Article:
So, after modest expectations spiraling out of control into talk of NYD Bowls and Dark Horse potential... here we are, with modest expectations. If that's not Ole Miss, then I don't know what is. Apologies, once again, for the belated report (though I make no such apologies for last week's lack of a report. What did you want me to say?); I made it down to New Orleans, ate seafood, drank 14 gallons of beer, took my sweet time getting back home, and slept in this morning; I'm a Good Rebel.
Like all Good Rebels, I was more than happy to see us win this weekend. And like all Good Rebels, I'm also a bit perplexed...I've said this before, and I'll say it again: I don't like to go overboard blaming coaches for mental lapses or general malaise on the behalf of their players. Most of these guys have been playing sports for their entire lives; they realize, surely, that there are important mental aspects to sports, and that to be a good player, they've got to manage what goes on between their own two ears. So, while play-calling in the second half has been vanilla and uninspiring so far, we still have the types of athletes who should be able to execute these plays with some success, especially against such inferior competition. Step up, Rebels. Get your heads right.
Now let's talk about some guys that totally disappeared on Saturday. Brandon Bolden got seven carries (and four receptions) at a 4.6 YPC clip. After a 100 yard outing last week, why limit his carries, and give Enrique Davis 14 carries (which he used for 2.9 YPC)? Why put Devin Thomas on the field to the exclusion of Jeff and Rodney Scott? Did Melvin Harris or Ferbia Allen have anything thrown their way? Maybe we're still feeling our way through our offensive rotations; maybe we're still giving different guys some chances to break into the lineup. Still, we have some pretty good players that we didn't use properly, en route to scoring 27 points on Tulane. Yuck.
Defense... I'd rather watch our defensive backs get beat man-to-man than watch some mediocre QB throw underhand lobs into the wide open holes in our shitty zone schemes. I'm sure the defensive linemen get tired of rushing the passer, only to turn around and see receivers dancing through the secondary before Johnny Brown awkwardly pushes them out of bounds.
Still, I'm tempted to feel some excitement about this team. Jeremiah Masoli is probably better than most of us expected; his decision-making is rare, especially coupled with the size and speed that he brings. Nathan Stanley should be the best backup quarterback in the SEC.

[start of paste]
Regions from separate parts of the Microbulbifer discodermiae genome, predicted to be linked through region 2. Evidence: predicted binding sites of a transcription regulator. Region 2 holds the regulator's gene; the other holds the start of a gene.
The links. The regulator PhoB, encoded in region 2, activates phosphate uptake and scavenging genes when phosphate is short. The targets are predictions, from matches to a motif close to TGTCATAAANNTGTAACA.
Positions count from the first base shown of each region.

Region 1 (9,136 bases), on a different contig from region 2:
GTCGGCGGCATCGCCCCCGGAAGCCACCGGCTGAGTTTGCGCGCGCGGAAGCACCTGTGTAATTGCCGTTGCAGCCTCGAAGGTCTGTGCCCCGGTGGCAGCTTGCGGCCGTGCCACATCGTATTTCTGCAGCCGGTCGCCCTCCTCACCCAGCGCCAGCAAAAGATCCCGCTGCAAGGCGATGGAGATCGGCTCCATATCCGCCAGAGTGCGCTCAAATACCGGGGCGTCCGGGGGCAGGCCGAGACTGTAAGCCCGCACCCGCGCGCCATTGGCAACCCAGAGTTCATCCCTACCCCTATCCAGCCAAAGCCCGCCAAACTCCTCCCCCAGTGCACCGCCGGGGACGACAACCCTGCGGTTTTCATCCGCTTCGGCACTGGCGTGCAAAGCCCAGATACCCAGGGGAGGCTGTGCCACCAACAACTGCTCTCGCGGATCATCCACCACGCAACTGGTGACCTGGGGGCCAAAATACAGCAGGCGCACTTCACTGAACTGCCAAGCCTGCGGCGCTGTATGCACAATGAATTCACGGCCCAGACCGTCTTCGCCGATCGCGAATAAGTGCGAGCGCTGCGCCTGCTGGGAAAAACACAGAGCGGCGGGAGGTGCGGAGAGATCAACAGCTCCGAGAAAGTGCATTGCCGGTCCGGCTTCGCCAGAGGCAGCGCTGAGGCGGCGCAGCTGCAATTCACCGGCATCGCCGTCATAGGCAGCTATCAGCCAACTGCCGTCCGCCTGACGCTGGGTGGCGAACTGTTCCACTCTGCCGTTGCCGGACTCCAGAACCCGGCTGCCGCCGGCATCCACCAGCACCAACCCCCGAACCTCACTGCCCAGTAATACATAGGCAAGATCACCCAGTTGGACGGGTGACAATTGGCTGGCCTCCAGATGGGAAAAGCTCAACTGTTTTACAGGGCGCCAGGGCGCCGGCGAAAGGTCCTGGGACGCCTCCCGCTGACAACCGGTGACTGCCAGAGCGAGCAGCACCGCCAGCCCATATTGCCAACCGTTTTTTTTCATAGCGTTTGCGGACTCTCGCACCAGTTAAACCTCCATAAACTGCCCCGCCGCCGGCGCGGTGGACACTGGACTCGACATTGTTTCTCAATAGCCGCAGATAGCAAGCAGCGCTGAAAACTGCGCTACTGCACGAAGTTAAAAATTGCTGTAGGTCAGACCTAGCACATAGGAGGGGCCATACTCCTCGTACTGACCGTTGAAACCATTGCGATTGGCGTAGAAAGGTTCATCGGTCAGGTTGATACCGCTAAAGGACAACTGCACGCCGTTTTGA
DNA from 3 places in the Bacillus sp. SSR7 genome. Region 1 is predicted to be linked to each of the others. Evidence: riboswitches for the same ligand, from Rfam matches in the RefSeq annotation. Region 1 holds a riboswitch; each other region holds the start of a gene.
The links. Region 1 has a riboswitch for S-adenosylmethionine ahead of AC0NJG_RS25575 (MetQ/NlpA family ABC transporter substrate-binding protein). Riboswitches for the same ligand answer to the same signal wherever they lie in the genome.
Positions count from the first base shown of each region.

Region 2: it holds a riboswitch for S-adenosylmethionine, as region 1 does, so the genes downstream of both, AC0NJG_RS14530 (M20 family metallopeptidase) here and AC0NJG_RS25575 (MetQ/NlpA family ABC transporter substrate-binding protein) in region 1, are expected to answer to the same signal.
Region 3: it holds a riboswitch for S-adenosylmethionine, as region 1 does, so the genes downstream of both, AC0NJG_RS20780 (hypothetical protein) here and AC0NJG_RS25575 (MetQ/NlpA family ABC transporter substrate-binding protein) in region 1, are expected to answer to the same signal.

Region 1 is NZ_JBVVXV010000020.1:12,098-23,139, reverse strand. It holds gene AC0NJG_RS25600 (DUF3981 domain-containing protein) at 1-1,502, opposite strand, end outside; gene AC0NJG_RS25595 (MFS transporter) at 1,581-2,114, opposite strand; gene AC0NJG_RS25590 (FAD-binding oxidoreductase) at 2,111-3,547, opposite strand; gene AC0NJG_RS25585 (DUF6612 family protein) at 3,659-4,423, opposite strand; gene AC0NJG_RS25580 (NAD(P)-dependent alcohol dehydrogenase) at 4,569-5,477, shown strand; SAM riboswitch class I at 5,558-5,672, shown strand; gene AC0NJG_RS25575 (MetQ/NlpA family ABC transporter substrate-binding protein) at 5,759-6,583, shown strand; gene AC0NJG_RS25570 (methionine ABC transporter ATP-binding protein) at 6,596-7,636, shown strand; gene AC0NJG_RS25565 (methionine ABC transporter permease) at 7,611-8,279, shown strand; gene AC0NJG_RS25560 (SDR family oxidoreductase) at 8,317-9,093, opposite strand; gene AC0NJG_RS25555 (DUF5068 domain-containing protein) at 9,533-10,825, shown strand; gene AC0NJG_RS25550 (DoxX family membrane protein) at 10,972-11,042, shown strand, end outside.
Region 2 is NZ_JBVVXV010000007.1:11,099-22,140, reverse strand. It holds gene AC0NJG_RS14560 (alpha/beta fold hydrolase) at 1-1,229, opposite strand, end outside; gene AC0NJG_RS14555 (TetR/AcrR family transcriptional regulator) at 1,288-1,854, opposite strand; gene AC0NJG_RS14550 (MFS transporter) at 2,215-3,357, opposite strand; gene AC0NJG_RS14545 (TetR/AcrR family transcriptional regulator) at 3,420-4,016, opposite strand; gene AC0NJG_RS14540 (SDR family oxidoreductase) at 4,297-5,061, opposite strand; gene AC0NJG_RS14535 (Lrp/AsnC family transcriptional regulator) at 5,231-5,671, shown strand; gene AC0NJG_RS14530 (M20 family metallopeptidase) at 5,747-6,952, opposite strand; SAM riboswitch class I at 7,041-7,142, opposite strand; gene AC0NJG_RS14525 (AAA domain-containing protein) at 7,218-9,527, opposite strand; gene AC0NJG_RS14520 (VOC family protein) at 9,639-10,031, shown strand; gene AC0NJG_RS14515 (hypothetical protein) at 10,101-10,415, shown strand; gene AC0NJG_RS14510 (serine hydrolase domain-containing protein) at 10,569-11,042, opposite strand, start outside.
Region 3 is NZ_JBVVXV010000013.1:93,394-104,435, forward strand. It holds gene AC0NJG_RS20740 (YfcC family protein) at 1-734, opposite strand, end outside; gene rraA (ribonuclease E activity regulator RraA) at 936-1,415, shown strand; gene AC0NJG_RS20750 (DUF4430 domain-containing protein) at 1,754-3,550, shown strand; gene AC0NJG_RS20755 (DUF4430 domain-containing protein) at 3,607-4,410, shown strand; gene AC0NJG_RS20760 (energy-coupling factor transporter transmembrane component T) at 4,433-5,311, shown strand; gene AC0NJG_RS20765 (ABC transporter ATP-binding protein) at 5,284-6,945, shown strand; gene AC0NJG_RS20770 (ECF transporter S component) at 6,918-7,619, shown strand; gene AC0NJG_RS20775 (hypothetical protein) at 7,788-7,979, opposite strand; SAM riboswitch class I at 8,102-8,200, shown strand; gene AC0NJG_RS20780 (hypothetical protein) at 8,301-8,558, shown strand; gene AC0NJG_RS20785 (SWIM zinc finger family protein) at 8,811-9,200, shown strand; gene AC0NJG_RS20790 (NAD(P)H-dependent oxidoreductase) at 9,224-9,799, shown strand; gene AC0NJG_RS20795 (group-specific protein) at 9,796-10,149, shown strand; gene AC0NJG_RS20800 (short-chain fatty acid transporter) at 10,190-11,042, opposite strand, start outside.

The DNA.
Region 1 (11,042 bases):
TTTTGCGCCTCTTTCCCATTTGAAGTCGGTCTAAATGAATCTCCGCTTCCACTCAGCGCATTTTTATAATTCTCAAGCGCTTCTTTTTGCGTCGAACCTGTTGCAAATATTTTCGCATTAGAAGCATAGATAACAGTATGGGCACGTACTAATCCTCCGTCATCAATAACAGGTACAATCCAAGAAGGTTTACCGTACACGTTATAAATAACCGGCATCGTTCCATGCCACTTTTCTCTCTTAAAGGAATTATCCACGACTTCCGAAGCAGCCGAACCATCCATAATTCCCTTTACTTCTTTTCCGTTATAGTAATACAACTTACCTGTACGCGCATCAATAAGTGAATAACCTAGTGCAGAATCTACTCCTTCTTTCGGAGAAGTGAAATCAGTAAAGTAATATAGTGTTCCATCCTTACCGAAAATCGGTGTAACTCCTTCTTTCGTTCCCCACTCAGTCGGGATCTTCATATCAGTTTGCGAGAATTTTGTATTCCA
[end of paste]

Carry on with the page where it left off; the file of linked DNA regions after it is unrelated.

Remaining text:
The receivers... look pretty good. Ja-mes Logan had a pretty terrific grab, and Grandy seems to be getting more and more comfortable running routes. Markeith Summers looks awesome, and it's not the Grove Bowl.
We KNOW we have some experience and talent on the defense. Surely they'll come around at some point.
Wayne Dorsey probably isn't as bad as he's been portrayed. I see a huge, athletic guy who seems out of place. Whether it's coaching schemes, early game jitters, or just trying to do too much, I really think Dorsey will settle down, play within himself, and give us a solid bookend at DE. He made one great play on a reverse, in which he read the play quickly, chased down the back, nearly missed, but used great effort to stay with him until the rest of the defense arrived. You have to like guys that use their eyes, react well, and look to finish plays.
Over the next few weeks, Houston Nutt and Tyrone Nix stand to show us a lot about themselves. Will Nutt force the team to find an offensive identity? Is Nix's defense as immensely predictable as it looks, or can he still be aggressive and smart with his schemes?
I can't pretend to be confident about the Vanderbilt game this weekend. The chance seems too great that we'll mess around and make it entirely too close. Vanderbilt is probably slightly more talented than Tulane, and has already played a solid half of football against LSU. The season is still young, and this game could be a great indicator of how mentally tough the Rebels are as a team.